Wikileaks publishes anti-counterfeiting treaty doc that tries to extend US copyright law around the world


12 Responses to “Wikileaks publishes anti-counterfeiting treaty doc that tries to extend US copyright law around the world”

  1. Anonymous says:

    The obvious response is cease purchase of all paid media content. When the media vendors are gone the political grease will also be gone. We can then get back marketing content in a reasonable manner, without paid political influence.

  2. gadfly says:

    Very scary and very unsurprising that “piracy” is in there.

  3. BrerMatt says:

    Finally! Something for Team America: World Police to combat now that they eliminated terrorism.

  4. clrcdd says:

    true. very scary but imagine what will happen if those corporations, pushing treaties like this wind up in the legal system worldwide.

  5. madjo says:

    Wikileaks gets another donation from me.
    Big media is still screwing with us and our rights, and I’m tired of it! For the past years I haven’t bought an big label CD/DVD, nor an big label digital download, nor will I now ever buy one.
    I am not missing a thing, and I don’t want to invest any of my money into that bottomless cesspit.

  6. Mister Staal says:

    I understand the need to protect intellectual property, but what I don’t like is how commercial products can hold a place in the market simply because they were the first implementation of a technology, rather than the best.

  7. noen says:


    The document reveals a proposal for a multi-lateral trade agreement of strict enforcement of intellectual property rights related to Internet activity and trade in information-based goods. If adopted, a treaty of this form would impose a strong, top-down enforcement regime, with new cooperation requirements upon internet service providers, including perfunctionary disclosure of customer information. The proposal also bans “anti-circumvention” measures which may affect online anonymity systems and would likely outlaw multi-region CD/DVD players.

    So it won’t effect just copyrights. It will eliminate “online anonymity systems”. Does that include Tor? Does this represent a response to “Little Brother” or at least nullify some techniques used in the book?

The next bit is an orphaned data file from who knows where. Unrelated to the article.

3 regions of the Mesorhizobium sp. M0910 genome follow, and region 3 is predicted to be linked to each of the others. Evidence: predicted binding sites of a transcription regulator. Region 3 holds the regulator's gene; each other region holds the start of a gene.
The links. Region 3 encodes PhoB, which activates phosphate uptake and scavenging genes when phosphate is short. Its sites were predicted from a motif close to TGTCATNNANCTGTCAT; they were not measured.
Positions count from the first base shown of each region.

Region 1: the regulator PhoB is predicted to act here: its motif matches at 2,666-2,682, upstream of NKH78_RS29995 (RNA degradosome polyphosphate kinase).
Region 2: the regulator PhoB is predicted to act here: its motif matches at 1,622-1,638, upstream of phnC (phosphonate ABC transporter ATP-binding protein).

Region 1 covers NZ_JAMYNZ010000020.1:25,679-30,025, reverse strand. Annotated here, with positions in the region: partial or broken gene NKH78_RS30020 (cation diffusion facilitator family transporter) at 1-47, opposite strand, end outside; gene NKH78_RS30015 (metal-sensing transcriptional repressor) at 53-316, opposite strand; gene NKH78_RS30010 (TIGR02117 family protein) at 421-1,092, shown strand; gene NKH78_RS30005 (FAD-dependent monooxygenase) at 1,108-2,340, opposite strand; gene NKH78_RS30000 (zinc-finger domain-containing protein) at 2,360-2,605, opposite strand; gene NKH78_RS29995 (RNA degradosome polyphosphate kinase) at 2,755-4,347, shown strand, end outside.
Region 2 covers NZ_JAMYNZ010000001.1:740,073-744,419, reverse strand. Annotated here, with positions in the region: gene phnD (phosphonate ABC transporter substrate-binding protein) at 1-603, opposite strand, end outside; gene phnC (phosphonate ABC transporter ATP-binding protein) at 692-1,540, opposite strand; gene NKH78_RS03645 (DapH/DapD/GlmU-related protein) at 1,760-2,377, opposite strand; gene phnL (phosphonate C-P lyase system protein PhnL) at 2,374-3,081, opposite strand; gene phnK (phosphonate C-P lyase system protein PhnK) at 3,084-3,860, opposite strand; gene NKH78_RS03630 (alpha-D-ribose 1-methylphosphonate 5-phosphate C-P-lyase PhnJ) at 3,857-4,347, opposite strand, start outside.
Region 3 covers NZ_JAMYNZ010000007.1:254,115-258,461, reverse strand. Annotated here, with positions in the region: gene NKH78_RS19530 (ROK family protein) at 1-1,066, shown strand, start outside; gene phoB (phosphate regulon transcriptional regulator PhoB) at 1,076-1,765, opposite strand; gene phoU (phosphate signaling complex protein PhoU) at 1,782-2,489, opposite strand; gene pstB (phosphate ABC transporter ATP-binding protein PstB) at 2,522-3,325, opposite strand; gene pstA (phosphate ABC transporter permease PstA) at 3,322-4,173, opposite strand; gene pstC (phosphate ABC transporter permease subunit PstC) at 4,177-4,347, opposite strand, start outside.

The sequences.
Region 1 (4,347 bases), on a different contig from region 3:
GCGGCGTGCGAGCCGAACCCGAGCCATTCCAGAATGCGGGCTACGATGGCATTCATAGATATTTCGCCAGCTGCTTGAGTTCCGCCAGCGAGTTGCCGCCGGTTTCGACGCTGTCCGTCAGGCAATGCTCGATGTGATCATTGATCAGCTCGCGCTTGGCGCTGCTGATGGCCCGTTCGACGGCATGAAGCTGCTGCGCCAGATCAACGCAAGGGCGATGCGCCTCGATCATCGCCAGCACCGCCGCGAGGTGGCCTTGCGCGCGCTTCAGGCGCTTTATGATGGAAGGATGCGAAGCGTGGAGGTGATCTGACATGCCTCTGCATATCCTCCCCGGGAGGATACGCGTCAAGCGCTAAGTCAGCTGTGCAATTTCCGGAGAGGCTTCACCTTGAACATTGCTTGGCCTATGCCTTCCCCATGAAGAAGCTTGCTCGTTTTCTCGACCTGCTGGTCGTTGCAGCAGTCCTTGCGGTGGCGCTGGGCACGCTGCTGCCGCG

8. Wubby says:

    They should really update their SSL cert. It expired a week ago. Not inspiring confidence, which is bad, because Wikileaks is an amazing site.

  9. Scott Bieser says:

    Uh, hold on thar, Anonymous. Lots of us little guys barely eke out a living selling paid media content, and we’re not the ones behind this monster-treaty.

    Might be a better idea to peruse the list provided in the other post here on BB, and boycott the identified offenders.

  10. Oren Beck says:


    We all *SHOULD* agree that a creator of intellectual property holds the original assignable copyright to their otherwise unencumbered work. Works for hire as an example of encumbered content. Also so considered as having some copyright entanglements would be cases of existing precedent covered works- GPL, CC Derivatives, Fair Usage and their equals of concept.
    No sane person dares promote denying copyright as an invalid concept so to speak. The sad truth is two extremist opposing end points are at war. One claims the position of all copyright inherently being vested in an Oligarchy based association. The other extreme is an anarchic denial of consistent property rights being a fact.

    Which ends up as a destructive battle with no winners and all losers. I can understand both viewpoints as having seductive power to incite.
    When what gets incited is flagrant disrespect for the rules of law and simple justice this situation needs to change. The element of change needs to be social more than technical or legal.

    IF we all decide to honor property rights and simple fair recompense where applicable it’s the first step to sanity. Call it a modest proposal to be honorable!

    MY “modest proposal” centers on us all as individuals. It’s going to need our collective respect for creators of information. And the creation of a culture where DRM etc is pointless.
    The devil lies as always in the details

  11. Robbo says:

    Is that document the same one (or part of the same pile of WIPO poo) that Industry Minister Jim Prentice doesn’t want to table in the Canadian parliament?

  12. Random Royalty says:

    I wonder if the recent push for DMCA style copyright reform in Canada (about to be reintroduced by the Hon. Jim Prentice) is related to this.

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